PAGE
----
A Lesser Known Long-Term Care Option: Adult Foster Homes
With the developments in healthcare over the last 50+ years, the life expectancy of the average American has increased to 79 years up from 70 years in 1965. This increase in life expectancy has opened a new window of time when seniors may need additional help or care, but not necessarily the constant attention of a retirement home.
Adult foster care homes are a little-known option that is becoming increasingly popular. These homes, also referred to as board and care homes, residential homes, and adult care homes, allow a wide range of assistance for seniors and disabled persons. Assistance provided in these homes can be medical; however, usually more basic help is provided, for example, grocery shopping, bathing, dressing and even simple human interaction.
Being knowledgeable of this option provides caregivers peace of mind if a health crisis should lead to the realization a loved one can no longer live adequately on their own. Many times families are faced with a sudden dilemma. They cannot move their loved one into their own homes, but institutional care is not yet necessary. Adult foster homes give more personalized assistance to individuals and are a less expensive option to traditional assisted living.
FEELS LIKE HOME
In some foster homes, residents will have their own rooms and share common areas and facilities such as kitchens, bathrooms or washing machines... Other homes provide self-contained quarters with onsite managers to assist if a resident requires aid.
Residents maintain independence while living in adult foster homes, they have more opportunities to attend outside activities, for example, senior care programs, workshops, or a variety of enjoyable events... The socialization and camaraderie within these living situations lend a sense of fulfillment to a loved one’s life. “[Adult foster homes] can be one of the best options for some people because it’s a home-like setting. It’s like a family, there’s much more one-on-one,” said Amy Goyer, AARP family and caregiving expert and author of Juggling Work, Life, and Caregiving.
These homes can also be ideal for seniors who are suffering from mental health issues, such as dementia or Alzheimer’s Disease. These residents enjoy their own living areas and the independence to perform daily living tasks, while still having the necessary support provided by caretakers.
In another type of assistance, families will open their own homes to offer care and support to an adult in need. The family shares their home life with the resident and takes care of them as they would their own aging family member. This type of adult foster care can be suitable for seniors who do not need constant supervision but would like to feel part of a family.
These types of homes are well suited to more rural areas where limited population and/or funding cannot support large adult care facilities. These homes allow residents to thrive within their community by integrating into a family unit; as well as, building relationships outside the home.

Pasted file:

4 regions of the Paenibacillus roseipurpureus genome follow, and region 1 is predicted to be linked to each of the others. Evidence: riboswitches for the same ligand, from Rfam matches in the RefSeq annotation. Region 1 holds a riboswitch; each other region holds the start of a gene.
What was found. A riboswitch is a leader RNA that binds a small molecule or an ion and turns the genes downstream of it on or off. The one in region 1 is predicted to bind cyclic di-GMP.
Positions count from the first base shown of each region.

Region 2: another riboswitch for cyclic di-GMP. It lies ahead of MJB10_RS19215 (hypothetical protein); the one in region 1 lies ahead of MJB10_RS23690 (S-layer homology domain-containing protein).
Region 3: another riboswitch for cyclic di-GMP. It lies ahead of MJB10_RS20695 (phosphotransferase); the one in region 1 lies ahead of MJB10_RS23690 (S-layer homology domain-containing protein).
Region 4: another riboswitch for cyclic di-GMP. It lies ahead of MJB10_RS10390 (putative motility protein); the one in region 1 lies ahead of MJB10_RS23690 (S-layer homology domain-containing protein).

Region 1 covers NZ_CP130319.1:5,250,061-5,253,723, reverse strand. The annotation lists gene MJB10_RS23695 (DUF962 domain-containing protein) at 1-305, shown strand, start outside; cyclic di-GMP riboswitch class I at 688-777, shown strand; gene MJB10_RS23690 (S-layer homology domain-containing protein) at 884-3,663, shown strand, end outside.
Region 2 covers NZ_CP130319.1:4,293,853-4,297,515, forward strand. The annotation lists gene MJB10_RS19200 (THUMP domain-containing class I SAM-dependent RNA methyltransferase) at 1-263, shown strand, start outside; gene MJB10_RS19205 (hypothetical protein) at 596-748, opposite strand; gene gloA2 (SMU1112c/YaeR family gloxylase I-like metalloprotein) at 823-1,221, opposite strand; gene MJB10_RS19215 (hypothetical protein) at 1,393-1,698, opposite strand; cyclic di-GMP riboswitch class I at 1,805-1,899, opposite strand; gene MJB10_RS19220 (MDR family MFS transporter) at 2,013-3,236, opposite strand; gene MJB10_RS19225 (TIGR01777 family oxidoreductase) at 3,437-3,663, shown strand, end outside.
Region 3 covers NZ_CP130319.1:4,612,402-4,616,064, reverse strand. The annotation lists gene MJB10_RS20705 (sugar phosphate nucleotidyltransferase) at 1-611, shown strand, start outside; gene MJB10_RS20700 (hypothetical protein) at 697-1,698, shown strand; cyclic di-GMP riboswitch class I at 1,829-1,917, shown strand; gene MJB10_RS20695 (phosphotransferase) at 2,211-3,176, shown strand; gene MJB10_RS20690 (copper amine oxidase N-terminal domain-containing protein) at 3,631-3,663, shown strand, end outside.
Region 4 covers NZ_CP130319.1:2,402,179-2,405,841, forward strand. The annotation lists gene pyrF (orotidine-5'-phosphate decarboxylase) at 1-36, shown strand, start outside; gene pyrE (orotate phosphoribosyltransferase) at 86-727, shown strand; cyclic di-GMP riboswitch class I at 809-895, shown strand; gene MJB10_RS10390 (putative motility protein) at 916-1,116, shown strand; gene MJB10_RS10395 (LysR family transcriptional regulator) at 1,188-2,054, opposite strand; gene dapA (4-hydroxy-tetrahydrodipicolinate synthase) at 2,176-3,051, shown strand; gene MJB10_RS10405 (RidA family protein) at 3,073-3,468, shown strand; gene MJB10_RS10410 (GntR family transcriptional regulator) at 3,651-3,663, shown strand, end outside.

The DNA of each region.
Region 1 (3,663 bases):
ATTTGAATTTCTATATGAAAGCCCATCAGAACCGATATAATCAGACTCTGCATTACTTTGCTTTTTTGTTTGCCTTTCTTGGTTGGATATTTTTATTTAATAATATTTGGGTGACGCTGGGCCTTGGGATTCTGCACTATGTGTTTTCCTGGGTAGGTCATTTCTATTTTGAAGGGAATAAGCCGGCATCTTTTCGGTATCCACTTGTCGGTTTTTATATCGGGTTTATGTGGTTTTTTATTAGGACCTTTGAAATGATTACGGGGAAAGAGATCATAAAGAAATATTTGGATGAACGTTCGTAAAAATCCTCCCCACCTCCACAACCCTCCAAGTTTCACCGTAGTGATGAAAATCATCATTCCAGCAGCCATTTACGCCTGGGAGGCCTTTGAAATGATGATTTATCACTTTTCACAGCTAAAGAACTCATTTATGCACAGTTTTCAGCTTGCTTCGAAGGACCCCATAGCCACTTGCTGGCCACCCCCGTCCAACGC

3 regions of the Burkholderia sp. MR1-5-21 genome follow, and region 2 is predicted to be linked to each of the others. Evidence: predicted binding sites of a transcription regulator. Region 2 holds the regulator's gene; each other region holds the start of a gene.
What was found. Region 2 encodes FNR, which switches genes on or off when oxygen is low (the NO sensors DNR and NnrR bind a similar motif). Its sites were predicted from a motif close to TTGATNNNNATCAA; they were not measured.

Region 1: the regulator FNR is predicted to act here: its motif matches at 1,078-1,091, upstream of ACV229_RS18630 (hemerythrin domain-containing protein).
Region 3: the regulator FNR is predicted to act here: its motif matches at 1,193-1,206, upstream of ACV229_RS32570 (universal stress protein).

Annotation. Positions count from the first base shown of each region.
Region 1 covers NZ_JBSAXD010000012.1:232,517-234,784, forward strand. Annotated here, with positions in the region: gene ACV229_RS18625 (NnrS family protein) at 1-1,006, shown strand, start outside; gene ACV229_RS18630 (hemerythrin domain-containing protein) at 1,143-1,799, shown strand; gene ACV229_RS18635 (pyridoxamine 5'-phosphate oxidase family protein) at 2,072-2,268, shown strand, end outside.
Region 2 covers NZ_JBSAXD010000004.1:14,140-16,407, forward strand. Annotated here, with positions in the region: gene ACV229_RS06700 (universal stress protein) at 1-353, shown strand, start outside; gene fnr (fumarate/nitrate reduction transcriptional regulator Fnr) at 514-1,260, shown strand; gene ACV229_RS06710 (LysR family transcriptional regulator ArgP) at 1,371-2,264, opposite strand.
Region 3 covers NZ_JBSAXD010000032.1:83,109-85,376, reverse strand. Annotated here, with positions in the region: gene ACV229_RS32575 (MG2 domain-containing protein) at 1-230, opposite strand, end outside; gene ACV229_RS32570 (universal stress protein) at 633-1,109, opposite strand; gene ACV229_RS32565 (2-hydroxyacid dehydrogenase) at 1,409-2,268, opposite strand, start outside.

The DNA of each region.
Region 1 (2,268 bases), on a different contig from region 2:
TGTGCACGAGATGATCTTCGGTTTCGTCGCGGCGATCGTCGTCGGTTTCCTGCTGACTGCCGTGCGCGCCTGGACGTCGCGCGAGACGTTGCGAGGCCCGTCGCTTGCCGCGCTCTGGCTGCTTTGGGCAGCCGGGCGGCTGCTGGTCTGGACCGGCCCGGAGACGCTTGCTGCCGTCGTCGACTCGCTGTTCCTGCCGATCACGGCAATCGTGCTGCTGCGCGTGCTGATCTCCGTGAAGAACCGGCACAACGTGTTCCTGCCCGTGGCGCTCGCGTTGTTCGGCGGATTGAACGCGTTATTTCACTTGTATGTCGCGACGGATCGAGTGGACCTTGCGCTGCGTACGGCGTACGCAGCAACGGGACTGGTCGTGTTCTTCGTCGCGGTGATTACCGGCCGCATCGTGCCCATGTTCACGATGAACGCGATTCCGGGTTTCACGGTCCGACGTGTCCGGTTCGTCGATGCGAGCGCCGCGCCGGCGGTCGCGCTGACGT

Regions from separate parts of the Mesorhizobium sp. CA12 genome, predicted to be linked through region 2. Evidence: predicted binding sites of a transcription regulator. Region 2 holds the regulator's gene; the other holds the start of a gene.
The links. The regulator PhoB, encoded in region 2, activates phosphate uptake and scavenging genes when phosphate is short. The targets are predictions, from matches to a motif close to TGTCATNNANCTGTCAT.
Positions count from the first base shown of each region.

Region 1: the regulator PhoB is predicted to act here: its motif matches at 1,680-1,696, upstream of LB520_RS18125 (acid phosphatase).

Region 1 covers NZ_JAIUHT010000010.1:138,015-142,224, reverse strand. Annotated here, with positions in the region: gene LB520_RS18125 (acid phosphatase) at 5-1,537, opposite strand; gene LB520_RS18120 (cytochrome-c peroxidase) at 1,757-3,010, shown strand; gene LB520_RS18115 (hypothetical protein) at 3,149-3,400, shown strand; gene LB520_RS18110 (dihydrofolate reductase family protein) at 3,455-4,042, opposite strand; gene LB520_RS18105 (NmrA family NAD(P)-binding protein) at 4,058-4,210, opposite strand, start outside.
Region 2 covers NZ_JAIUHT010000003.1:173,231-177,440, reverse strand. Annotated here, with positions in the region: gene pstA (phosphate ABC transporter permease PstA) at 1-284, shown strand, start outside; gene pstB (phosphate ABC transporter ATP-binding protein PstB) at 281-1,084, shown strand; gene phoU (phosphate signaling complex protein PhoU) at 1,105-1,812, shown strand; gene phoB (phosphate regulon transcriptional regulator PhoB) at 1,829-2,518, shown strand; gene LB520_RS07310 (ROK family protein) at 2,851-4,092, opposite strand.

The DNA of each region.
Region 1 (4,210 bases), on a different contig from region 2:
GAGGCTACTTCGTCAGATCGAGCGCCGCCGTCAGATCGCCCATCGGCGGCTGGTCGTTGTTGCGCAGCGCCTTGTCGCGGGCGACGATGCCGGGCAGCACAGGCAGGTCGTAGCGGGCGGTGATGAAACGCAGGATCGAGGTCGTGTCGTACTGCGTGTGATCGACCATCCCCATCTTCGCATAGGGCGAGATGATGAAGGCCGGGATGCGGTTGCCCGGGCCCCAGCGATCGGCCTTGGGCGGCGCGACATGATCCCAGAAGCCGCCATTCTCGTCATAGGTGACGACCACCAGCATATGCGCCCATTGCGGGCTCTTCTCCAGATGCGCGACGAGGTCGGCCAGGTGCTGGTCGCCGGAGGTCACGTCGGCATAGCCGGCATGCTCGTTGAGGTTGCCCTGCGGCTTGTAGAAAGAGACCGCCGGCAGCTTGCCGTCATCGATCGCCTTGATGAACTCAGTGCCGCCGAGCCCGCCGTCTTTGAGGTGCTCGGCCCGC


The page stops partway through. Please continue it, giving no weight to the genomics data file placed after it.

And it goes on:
A common misconception is that older people are sick and need a lot of medical care. In reality, this population is frailer than they are sick, and what is truly beneficial is a much more personal approach to long-term care. This type of care allows individuals to stay independent longer, but the government doesn’t pay for this type of personal care.
Though the cost of adult foster care varies from location to location, it is approximately half the cost of a typical nursing home and less expensive than assisted living. When comparing the cost of adult foster care to assisted living it is important you receive estimates for both costs of care and room and board. Assisted living facilities will often list these pricing components separately. A good rule of thumb is to do your research on all pricing options in your area to determine which is most beneficial to your specific situation and needs.
There are different options to consider when determining how to pay for adult care, for example, a “Home and Community Care” waiver blends private pay and Medicaid helping offset the cost of care in these homes. Fees vary by location, size, and amenities; however, adult foster care homes are a cost-effective alternative to typical nursing home facilities.
There are many pros to adult foster care. They allow an individual as much independence as possible and a more personal level of care without sacrificing quality or the safety of the resident. More personalized, one on one, care is especially beneficial to individuals who have evolving health conditions, such as diabetes or Alzheimer’s Disease.
It is imperative to research is done when considering the move into a new environment. There are no national guidelines or licensing monitoring adult foster care homes and certifications vary state by state. Each home is different, in their care and training alike, so it is very important to research all potential homes and speak with current residents, as potential abuse or neglect may be difficult to pinpoint.
The need for supportive, affordable, and community-based housing will continue to increase as the population of aging adults increases. Finding the right housing with the most supportive and appropriate environment for an individual is critical when aiding that individual to “Age Like You Mean It.”℠